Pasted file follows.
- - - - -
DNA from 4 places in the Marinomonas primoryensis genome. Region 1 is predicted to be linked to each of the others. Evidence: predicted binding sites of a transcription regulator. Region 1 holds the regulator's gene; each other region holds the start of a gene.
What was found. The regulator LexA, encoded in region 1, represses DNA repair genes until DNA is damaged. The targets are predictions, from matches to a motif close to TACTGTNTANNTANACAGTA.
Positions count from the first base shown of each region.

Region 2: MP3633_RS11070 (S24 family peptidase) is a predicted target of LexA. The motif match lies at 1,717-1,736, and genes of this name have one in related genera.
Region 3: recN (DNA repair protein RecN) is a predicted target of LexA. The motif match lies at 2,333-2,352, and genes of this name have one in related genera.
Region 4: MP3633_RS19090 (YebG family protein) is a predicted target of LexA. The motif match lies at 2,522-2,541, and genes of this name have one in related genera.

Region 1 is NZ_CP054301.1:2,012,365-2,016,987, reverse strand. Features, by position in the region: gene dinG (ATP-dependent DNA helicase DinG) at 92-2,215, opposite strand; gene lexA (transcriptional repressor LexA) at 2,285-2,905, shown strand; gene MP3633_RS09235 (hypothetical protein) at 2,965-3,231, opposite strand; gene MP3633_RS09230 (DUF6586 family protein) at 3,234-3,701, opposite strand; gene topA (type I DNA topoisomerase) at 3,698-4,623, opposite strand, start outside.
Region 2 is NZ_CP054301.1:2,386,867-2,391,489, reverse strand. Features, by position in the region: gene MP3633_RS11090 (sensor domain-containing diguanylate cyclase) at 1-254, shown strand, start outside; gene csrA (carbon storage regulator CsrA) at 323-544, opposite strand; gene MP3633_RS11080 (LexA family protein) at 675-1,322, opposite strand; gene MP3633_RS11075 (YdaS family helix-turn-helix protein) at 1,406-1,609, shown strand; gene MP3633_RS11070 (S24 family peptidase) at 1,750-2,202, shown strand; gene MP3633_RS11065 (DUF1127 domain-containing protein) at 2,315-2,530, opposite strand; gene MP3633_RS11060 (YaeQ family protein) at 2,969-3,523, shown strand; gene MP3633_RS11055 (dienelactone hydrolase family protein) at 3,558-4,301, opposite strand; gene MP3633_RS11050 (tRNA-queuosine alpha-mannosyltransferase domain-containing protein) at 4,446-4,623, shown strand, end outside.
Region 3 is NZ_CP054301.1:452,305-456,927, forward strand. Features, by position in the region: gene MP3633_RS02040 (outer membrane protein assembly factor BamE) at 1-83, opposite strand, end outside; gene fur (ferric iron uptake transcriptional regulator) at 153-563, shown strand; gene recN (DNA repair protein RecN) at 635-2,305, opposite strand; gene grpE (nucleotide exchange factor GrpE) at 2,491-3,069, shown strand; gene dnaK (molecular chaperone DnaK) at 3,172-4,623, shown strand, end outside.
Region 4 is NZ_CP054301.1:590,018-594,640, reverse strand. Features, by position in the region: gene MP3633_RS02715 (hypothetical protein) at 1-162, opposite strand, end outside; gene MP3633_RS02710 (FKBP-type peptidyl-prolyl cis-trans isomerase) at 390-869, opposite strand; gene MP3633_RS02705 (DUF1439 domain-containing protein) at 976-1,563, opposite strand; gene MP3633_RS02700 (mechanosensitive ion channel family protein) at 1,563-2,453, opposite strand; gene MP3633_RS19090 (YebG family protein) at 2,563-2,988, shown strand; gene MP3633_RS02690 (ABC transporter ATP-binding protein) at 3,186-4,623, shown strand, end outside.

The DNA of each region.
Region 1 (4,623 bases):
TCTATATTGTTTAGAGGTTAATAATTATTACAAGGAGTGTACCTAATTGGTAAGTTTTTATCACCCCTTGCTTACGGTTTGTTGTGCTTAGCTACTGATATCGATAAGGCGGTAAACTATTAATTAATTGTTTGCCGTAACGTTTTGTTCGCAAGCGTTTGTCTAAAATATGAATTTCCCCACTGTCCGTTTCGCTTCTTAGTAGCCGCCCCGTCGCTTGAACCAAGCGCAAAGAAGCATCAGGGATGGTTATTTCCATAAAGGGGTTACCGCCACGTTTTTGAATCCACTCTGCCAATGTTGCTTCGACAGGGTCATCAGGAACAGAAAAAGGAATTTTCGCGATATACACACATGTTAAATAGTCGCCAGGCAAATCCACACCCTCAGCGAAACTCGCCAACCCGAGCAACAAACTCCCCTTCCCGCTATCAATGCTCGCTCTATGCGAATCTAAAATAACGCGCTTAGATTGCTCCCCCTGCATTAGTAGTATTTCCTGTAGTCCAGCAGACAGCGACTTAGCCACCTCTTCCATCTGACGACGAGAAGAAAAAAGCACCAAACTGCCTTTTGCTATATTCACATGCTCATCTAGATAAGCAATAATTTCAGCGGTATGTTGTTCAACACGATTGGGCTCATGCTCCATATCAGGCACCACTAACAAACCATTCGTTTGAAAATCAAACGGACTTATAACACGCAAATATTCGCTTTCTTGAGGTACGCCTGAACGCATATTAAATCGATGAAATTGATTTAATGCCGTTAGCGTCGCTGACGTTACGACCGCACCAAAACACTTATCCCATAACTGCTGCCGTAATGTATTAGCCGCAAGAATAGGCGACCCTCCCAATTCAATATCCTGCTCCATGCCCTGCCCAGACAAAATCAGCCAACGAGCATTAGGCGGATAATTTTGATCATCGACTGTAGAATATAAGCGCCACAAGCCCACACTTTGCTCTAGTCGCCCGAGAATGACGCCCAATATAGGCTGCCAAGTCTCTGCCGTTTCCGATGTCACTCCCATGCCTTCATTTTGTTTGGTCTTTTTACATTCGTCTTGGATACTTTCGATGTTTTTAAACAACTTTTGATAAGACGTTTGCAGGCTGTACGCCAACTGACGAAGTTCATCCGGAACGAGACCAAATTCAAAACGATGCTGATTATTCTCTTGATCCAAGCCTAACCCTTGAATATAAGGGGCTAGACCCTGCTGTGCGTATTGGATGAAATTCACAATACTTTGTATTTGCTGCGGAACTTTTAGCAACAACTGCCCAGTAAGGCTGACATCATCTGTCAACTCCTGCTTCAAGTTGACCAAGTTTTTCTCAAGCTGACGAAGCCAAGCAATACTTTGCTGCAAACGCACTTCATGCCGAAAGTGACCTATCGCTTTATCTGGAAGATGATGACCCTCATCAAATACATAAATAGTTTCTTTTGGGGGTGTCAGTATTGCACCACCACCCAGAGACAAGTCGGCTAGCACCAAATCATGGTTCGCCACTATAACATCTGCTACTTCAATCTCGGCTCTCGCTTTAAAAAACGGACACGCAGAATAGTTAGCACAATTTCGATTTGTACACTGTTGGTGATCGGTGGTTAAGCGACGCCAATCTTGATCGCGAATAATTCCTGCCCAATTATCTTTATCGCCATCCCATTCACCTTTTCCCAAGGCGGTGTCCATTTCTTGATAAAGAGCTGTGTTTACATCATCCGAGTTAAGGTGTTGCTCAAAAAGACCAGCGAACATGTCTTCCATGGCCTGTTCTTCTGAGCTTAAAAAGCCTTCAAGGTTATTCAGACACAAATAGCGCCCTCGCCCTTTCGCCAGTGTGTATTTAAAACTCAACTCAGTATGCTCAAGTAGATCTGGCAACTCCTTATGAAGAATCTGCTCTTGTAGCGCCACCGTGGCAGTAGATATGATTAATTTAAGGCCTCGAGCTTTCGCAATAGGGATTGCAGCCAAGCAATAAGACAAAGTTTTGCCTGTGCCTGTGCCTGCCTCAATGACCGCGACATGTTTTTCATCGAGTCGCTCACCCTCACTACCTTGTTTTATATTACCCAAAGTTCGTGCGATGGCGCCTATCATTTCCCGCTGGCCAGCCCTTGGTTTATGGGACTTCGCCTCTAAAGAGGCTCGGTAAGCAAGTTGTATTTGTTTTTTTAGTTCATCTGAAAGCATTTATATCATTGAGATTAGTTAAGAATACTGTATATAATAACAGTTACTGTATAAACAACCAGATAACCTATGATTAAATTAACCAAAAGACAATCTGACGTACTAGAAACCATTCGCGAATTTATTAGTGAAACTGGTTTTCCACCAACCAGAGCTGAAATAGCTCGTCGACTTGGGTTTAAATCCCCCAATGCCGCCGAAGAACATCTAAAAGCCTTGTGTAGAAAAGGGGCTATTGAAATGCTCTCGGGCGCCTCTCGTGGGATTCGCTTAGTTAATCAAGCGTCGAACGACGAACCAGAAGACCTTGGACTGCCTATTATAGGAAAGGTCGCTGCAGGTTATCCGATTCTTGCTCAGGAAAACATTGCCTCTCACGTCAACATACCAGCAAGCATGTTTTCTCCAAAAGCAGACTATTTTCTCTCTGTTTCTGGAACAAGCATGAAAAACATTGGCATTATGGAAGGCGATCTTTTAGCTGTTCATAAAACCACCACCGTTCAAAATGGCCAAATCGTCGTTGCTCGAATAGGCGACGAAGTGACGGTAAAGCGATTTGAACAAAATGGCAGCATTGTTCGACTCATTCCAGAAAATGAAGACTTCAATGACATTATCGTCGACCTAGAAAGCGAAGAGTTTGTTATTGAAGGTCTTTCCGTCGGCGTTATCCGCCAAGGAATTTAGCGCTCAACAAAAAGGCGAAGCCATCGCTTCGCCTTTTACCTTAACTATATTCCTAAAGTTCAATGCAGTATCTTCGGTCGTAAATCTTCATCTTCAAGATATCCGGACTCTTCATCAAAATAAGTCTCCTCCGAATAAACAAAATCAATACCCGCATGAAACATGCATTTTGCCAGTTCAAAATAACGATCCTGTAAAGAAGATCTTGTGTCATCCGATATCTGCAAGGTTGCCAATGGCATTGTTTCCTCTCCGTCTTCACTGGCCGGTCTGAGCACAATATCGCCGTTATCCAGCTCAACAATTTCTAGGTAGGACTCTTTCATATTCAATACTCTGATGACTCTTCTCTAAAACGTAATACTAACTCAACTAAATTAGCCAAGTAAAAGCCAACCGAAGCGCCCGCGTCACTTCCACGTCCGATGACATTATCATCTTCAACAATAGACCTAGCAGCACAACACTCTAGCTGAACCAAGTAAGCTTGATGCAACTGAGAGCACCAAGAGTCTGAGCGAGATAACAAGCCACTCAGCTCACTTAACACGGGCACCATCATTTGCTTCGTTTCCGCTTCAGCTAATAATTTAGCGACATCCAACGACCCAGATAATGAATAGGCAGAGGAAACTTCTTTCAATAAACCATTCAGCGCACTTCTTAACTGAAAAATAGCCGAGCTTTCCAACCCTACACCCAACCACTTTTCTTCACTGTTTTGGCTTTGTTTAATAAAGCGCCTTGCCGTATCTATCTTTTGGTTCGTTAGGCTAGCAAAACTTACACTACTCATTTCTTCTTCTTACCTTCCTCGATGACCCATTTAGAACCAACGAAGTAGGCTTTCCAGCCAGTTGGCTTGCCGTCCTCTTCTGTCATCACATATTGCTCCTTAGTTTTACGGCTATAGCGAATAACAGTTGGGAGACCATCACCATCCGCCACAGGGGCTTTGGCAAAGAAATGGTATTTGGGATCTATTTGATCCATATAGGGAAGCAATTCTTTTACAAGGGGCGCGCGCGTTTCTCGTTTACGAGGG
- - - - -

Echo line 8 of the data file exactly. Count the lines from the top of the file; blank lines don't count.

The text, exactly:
Region 2 is NZ_CP054301.1:2,386,867-2,391,489, reverse strand. Features, by position in the region: gene MP3633_RS11090 (sensor domain-containing diguanylate cyclase) at 1-254, shown strand, start outside; gene csrA (carbon storage regulator CsrA) at 323-544, opposite strand; gene MP3633_RS11080 (LexA family protein) at 675-1,322, opposite strand; gene MP3633_RS11075 (YdaS family helix-turn-helix protein) at 1,406-1,609, shown strand; gene MP3633_RS11070 (S24 family peptidase) at 1,750-2,202, shown strand; gene MP3633_RS11065 (DUF1127 domain-containing protein) at 2,315-2,530, opposite strand; gene MP3633_RS11060 (YaeQ family protein) at 2,969-3,523, shown strand; gene MP3633_RS11055 (dienelactone hydrolase family protein) at 3,558-4,301, opposite strand; gene MP3633_RS11050 (tRNA-queuosine alpha-mannosyltransferase domain-containing protein) at 4,446-4,623, shown strand, end outside.